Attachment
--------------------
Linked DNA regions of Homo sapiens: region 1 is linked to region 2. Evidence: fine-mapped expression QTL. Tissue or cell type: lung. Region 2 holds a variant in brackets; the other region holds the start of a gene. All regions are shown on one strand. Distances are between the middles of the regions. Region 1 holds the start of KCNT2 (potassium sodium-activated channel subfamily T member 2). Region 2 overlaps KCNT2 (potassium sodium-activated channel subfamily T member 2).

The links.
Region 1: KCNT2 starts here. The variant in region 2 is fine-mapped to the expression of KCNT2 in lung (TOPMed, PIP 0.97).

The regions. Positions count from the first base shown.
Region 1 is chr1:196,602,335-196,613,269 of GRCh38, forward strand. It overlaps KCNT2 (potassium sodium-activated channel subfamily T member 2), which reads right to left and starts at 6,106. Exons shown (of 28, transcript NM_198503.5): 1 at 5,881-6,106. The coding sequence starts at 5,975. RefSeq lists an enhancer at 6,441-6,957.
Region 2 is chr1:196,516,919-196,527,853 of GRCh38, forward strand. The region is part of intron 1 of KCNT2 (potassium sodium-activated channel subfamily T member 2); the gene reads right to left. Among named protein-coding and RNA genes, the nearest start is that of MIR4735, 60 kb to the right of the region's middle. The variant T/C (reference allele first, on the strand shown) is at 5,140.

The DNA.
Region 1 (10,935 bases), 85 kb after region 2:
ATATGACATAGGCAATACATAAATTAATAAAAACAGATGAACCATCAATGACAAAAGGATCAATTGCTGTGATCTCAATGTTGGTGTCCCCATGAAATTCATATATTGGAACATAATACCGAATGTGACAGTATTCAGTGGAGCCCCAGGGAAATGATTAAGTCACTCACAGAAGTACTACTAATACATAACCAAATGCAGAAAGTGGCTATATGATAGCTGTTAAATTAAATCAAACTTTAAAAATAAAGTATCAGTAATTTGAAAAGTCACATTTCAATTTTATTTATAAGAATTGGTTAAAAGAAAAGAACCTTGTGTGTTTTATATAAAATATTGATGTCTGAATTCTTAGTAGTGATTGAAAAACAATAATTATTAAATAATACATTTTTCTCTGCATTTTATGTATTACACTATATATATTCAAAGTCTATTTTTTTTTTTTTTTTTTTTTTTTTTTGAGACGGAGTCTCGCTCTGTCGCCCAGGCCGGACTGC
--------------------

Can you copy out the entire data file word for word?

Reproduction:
Linked DNA regions of Homo sapiens: region 1 is linked to region 2. Evidence: fine-mapped expression QTL. Tissue or cell type: lung. Region 2 holds a variant in brackets; the other region holds the start of a gene. All regions are shown on one strand. Distances are between the middles of the regions. Region 1 holds the start of KCNT2 (potassium sodium-activated channel subfamily T member 2). Region 2 overlaps KCNT2 (potassium sodium-activated channel subfamily T member 2).

The links.
Region 1: KCNT2 starts here. The variant in region 2 is fine-mapped to the expression of KCNT2 in lung (TOPMed, PIP 0.97).

The regions. Positions count from the first base shown.
Region 1 is chr1:196,602,335-196,613,269 of GRCh38, forward strand. It overlaps KCNT2 (potassium sodium-activated channel subfamily T member 2), which reads right to left and starts at 6,106. Exons shown (of 28, transcript NM_198503.5): 1 at 5,881-6,106. The coding sequence starts at 5,975. RefSeq lists an enhancer at 6,441-6,957.
Region 2 is chr1:196,516,919-196,527,853 of GRCh38, forward strand. The region is part of intron 1 of KCNT2 (potassium sodium-activated channel subfamily T member 2); the gene reads right to left. Among named protein-coding and RNA genes, the nearest start is that of MIR4735, 60 kb to the right of the region's middle. The variant T/C (reference allele first, on the strand shown) is at 5,140.

The DNA.
Region 1 (10,935 bases), 85 kb after region 2:
ATATGACATAGGCAATACATAAATTAATAAAAACAGATGAACCATCAATGACAAAAGGATCAATTGCTGTGATCTCAATGTTGGTGTCCCCATGAAATTCATATATTGGAACATAATACCGAATGTGACAGTATTCAGTGGAGCCCCAGGGAAATGATTAAGTCACTCACAGAAGTACTACTAATACATAACCAAATGCAGAAAGTGGCTATATGATAGCTGTTAAATTAAATCAAACTTTAAAAATAAAGTATCAGTAATTTGAAAAGTCACATTTCAATTTTATTTATAAGAATTGGTTAAAAGAAAAGAACCTTGTGTGTTTTATATAAAATATTGATGTCTGAATTCTTAGTAGTGATTGAAAAACAATAATTATTAAATAATACATTTTTCTCTGCATTTTATGTATTACACTATATATATTCAAAGTCTATTTTTTTTTTTTTTTTTTTTTTTTTTTGAGACGGAGTCTCGCTCTGTCGCCCAGGCCGGACTGC